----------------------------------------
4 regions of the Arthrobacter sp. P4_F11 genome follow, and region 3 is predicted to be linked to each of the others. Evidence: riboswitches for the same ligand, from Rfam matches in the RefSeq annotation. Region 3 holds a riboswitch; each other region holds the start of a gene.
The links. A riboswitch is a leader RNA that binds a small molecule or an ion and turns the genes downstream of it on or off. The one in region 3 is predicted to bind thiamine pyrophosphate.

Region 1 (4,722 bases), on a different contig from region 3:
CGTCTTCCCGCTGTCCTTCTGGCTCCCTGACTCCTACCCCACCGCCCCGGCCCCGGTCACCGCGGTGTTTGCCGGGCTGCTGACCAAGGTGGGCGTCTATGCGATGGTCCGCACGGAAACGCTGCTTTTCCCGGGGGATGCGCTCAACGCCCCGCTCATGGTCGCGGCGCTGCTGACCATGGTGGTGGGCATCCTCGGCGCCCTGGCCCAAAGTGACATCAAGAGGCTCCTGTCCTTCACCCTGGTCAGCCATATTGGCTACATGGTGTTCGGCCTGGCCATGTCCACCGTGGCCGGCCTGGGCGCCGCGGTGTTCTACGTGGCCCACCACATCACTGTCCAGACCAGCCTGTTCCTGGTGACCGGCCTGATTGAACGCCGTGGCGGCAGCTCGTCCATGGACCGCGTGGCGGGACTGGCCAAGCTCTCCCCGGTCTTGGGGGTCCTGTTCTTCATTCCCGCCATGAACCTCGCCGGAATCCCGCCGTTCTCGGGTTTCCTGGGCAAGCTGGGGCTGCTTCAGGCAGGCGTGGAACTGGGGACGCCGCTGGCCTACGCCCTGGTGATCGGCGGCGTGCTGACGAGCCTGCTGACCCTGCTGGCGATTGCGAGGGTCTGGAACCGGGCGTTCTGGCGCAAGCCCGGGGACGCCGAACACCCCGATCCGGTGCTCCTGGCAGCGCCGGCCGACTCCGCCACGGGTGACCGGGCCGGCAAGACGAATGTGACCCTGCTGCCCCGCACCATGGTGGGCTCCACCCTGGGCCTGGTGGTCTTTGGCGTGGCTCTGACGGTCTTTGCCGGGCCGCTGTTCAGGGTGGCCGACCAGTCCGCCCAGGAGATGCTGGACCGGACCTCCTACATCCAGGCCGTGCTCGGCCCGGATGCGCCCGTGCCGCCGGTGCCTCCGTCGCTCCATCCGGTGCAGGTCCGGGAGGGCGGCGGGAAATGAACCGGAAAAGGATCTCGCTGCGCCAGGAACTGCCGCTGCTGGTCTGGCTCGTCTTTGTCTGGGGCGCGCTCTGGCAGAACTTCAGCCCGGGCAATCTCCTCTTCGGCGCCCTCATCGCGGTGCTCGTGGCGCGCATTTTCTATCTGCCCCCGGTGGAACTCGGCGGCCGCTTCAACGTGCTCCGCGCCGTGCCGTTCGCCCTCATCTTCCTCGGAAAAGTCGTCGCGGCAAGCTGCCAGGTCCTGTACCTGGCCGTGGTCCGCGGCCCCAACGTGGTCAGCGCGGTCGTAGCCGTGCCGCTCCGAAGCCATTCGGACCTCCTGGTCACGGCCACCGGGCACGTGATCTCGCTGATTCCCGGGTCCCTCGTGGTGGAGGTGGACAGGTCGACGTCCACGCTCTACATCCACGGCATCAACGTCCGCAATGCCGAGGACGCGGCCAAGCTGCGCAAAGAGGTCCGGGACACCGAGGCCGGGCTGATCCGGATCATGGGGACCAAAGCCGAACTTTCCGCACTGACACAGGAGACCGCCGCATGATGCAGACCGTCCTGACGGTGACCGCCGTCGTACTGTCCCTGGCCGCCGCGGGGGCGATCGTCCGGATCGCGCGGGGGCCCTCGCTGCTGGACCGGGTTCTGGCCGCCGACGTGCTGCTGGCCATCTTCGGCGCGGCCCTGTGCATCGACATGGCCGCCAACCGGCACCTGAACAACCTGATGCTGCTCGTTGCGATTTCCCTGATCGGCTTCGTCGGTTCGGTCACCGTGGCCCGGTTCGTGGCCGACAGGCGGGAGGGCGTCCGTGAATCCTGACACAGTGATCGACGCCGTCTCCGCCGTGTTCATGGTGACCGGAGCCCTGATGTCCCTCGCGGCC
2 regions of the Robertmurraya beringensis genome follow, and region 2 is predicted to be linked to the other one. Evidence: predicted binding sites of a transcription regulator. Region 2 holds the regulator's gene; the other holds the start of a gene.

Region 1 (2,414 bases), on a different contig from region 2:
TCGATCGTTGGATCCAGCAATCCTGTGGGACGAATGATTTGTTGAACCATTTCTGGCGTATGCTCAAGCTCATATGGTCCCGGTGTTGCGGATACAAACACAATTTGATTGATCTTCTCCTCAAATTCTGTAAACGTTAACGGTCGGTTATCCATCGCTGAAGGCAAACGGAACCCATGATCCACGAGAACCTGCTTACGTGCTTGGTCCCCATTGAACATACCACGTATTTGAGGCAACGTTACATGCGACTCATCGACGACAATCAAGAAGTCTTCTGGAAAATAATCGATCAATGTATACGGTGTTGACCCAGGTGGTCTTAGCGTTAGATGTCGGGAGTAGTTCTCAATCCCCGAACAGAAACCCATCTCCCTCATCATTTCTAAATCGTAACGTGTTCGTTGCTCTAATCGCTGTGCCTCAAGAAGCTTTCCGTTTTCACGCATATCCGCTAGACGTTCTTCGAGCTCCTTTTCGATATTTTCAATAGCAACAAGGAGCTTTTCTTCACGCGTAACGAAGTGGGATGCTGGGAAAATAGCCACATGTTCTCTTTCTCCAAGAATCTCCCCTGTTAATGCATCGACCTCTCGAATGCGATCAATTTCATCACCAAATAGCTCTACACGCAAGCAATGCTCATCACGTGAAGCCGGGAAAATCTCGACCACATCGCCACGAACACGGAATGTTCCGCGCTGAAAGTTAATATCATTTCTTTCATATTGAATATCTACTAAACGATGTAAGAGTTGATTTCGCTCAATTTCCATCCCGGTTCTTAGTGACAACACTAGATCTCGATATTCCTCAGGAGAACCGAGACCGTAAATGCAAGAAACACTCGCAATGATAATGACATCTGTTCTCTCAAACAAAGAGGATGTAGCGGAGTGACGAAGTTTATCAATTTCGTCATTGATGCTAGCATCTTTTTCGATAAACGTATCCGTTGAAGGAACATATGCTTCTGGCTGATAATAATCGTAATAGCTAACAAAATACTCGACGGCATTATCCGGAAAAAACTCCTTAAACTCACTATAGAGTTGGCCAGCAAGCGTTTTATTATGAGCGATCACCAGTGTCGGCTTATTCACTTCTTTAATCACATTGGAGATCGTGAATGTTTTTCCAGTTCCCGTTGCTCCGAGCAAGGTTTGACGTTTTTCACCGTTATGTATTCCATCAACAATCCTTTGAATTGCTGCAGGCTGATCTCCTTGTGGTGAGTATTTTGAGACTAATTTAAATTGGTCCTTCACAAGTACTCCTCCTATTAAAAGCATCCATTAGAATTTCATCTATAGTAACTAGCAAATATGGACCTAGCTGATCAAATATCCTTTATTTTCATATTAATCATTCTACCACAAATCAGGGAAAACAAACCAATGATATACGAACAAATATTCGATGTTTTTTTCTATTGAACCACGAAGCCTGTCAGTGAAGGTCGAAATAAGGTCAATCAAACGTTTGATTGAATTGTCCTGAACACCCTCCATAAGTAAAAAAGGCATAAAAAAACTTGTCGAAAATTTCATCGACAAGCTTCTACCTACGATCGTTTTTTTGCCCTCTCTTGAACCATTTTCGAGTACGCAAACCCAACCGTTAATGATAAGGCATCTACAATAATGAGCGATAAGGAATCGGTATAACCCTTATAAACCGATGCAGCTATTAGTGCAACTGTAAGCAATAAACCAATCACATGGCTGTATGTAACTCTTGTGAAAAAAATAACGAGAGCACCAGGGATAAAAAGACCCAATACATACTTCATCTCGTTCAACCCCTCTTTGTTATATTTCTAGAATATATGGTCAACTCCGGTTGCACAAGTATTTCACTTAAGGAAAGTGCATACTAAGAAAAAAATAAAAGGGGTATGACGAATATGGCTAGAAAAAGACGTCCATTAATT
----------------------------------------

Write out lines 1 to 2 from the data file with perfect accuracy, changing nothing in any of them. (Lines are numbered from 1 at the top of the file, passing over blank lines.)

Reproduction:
4 regions of the Arthrobacter sp. P4_F11 genome follow, and region 3 is predicted to be linked to each of the others. Evidence: riboswitches for the same ligand, from Rfam matches in the RefSeq annotation. Region 3 holds a riboswitch; each other region holds the start of a gene.
The links. A riboswitch is a leader RNA that binds a small molecule or an ion and turns the genes downstream of it on or off. The one in region 3 is predicted to bind thiamine pyrophosphate.